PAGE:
Working model of an overshot water wheel, includes a long driven axe that can be used for workloads and an ajustable mill race so you can descover how moving it's position effects the wheel.
How do water wheels work?
Example of a 'overshot' water wheel
Water wheels consist of large wooden or metal wheels which have paddles or buckets arranged around the outside rim. The force or the weight of the water on the paddles or buckets turns the wheel.
The axle of the wheel also turns, and this is used to drive the machine by way of belts or gears. The flowing channel of water is called a ‘mill race’. The race that brings the water from the ‘mill pond’ to the wheel is called the ‘head race’ and the channel that carries the water away is the ‘tail race’.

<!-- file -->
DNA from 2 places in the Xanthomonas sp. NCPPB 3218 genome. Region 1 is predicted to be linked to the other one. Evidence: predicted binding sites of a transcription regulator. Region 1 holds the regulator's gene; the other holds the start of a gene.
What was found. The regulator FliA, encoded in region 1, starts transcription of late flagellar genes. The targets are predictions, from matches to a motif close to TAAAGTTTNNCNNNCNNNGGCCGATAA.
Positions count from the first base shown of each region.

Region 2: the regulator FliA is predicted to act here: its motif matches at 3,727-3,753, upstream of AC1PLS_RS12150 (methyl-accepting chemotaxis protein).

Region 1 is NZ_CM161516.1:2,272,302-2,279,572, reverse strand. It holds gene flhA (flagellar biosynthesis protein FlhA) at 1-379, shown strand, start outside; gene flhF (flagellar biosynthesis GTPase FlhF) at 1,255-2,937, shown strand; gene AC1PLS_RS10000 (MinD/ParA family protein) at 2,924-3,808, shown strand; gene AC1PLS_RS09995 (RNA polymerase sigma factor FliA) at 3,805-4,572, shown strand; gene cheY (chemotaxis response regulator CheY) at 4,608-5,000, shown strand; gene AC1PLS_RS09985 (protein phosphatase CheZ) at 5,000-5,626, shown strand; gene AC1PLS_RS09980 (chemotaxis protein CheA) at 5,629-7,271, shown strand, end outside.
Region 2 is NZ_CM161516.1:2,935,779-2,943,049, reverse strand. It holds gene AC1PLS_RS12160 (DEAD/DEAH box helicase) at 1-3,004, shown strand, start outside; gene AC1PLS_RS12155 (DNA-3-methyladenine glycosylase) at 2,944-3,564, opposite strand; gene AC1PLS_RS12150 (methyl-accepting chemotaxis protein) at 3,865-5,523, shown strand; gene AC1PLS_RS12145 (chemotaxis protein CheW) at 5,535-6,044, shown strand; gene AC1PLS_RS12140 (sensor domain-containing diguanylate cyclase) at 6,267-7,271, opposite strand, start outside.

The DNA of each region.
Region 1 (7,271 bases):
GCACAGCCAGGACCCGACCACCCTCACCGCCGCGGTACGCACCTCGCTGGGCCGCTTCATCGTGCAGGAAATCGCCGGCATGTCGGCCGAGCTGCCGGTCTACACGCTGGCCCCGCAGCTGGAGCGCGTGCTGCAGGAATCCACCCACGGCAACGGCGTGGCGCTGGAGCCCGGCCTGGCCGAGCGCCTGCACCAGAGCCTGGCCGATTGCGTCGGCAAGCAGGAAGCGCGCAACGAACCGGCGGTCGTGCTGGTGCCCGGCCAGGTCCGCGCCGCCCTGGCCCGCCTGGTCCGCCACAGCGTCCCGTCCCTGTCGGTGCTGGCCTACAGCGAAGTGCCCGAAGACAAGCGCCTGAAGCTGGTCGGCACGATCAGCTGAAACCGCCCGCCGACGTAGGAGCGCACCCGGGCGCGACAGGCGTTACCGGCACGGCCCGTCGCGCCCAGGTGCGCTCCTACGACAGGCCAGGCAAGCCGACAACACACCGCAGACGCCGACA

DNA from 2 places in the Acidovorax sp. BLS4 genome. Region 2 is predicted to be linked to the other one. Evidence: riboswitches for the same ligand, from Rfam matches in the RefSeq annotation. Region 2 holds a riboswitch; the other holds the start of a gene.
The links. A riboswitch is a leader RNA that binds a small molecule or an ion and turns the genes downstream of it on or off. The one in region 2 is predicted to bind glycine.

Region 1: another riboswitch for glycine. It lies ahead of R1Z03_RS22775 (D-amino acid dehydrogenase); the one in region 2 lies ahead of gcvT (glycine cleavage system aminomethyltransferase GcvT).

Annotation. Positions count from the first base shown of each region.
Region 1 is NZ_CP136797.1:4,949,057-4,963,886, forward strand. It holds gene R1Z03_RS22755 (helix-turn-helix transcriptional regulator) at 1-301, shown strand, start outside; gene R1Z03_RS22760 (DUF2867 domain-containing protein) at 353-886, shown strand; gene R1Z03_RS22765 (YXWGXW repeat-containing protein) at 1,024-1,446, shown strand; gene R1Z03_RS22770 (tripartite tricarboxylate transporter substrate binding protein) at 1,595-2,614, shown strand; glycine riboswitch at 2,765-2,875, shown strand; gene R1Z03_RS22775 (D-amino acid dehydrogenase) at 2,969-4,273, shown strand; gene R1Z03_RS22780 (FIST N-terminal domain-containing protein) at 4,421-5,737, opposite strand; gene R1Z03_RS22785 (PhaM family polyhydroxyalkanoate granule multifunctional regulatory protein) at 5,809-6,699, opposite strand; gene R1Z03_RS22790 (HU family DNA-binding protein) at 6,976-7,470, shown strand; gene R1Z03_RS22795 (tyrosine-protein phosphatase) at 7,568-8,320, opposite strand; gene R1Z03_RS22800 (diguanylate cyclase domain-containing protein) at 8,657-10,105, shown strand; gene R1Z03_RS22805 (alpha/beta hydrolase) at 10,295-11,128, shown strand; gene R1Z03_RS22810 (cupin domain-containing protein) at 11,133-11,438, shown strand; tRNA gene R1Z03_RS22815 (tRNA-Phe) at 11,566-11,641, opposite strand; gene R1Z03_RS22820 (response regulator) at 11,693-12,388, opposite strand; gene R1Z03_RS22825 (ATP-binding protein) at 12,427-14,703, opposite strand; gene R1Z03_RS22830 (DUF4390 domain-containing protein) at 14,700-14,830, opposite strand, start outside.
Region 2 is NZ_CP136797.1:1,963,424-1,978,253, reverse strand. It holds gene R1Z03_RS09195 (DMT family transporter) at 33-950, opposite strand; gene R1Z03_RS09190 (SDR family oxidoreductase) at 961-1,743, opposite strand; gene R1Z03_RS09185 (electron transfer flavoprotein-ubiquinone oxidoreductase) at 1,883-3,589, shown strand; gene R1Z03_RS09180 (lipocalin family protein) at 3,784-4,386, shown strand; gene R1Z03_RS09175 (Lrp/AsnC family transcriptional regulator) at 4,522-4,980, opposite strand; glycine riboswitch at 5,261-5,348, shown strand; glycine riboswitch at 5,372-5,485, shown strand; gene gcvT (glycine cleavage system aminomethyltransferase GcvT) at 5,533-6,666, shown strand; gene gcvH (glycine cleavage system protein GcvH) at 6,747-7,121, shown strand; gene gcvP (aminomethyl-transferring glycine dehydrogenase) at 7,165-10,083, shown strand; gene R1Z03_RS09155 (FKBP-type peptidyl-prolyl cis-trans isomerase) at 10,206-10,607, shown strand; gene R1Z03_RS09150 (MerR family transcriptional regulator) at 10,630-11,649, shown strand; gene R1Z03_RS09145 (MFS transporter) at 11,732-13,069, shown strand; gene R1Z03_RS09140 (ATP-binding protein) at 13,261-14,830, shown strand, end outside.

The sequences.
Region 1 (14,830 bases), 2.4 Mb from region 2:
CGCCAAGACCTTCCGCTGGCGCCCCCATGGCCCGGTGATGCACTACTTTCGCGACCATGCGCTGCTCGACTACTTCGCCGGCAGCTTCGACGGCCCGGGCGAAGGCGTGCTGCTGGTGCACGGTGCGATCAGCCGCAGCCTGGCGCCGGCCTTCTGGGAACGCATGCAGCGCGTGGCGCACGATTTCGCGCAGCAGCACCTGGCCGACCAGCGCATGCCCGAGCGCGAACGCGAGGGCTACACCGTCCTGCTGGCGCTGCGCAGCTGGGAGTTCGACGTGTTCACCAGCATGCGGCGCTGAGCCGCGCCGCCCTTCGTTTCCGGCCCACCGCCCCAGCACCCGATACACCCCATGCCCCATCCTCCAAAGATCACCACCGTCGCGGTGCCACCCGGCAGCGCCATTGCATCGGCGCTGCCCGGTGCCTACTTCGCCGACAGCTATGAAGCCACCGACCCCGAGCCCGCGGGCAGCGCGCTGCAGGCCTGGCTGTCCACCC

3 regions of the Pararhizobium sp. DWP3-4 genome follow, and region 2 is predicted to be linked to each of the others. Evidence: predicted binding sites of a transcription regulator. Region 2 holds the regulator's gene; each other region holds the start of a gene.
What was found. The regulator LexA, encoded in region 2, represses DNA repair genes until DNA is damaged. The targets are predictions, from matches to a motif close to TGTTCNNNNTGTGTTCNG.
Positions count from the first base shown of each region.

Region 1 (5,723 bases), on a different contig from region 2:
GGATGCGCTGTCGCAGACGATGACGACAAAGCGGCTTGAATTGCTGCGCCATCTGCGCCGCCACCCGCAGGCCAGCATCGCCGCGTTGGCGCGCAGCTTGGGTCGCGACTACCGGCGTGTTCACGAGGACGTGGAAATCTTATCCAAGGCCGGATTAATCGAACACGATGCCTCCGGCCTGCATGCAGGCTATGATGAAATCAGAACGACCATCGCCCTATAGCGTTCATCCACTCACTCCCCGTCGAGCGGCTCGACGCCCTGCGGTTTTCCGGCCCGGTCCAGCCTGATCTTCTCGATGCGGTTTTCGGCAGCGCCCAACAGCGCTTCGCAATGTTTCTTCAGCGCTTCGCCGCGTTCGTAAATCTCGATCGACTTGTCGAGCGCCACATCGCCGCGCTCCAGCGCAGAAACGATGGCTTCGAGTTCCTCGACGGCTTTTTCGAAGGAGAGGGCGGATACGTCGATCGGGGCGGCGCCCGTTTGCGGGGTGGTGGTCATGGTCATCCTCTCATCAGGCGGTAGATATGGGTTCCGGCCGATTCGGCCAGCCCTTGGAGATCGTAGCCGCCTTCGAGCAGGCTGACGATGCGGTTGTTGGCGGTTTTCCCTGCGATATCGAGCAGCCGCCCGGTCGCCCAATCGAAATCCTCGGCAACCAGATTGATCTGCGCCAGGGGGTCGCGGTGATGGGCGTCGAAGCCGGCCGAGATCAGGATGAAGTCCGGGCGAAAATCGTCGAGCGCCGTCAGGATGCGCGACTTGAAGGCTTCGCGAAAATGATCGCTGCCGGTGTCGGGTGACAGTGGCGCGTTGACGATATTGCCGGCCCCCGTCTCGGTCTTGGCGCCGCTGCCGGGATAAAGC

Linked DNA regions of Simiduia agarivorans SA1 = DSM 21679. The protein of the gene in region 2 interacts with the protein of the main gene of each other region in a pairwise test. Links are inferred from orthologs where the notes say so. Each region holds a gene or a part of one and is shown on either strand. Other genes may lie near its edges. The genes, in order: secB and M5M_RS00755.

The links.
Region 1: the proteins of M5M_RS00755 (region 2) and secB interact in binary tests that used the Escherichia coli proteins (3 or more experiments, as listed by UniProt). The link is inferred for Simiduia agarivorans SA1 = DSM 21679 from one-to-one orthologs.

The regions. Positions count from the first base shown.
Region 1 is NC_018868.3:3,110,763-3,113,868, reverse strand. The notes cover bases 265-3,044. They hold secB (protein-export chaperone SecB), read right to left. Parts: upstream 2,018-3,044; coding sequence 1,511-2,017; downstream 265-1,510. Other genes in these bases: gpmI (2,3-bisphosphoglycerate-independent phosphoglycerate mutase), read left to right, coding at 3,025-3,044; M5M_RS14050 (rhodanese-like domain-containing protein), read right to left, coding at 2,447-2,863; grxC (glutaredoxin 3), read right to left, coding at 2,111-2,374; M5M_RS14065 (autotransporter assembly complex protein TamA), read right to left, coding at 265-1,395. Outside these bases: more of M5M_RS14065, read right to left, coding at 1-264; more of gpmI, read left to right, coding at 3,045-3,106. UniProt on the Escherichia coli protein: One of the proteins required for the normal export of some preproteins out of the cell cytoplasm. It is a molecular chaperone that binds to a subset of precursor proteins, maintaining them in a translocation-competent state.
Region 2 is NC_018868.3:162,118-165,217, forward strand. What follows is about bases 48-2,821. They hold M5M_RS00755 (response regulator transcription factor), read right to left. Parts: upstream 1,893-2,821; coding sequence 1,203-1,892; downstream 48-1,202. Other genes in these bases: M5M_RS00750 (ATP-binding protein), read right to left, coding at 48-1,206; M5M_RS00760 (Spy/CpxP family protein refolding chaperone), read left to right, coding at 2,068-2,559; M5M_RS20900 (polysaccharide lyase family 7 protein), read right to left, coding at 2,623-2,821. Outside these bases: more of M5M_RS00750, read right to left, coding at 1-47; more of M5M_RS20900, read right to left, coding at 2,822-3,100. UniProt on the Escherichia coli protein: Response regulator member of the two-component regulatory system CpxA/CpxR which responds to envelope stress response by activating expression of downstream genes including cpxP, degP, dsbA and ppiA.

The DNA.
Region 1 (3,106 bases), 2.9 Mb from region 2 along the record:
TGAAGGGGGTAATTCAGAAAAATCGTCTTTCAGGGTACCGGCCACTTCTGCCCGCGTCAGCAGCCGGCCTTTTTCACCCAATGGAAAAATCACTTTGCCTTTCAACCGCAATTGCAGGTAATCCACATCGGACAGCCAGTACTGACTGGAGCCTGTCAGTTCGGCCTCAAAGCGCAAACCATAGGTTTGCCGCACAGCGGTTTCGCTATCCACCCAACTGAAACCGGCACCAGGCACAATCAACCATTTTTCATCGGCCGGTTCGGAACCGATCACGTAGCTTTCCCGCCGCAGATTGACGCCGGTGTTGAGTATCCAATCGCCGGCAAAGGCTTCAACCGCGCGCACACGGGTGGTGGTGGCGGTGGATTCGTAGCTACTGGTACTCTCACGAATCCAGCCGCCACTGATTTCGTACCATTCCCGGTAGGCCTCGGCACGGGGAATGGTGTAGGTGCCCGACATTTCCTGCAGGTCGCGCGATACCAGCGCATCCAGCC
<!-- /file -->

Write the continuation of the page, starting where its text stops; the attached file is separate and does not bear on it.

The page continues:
Overshot water wheels
In an overshot water wheel the mill race brings the water to the top of the wheel, where it strikes the paddles or buckets and turns the wheel. This is more efficient because as well as the force of the flowing water, the weight of the falling water also helps to turn the wheel. This design sometimes had buckets mounted only on one rim of the wheel, so that these filled with water, making that side of the wheel heavier.
Because it uses the potential energy of the falling water, an overshot water wheel will still work even when the flow of water is not very fast. The larger the diameter of the wheel, the greater ‘leverage’ and so the greater turning effect on the axle that drives the machine.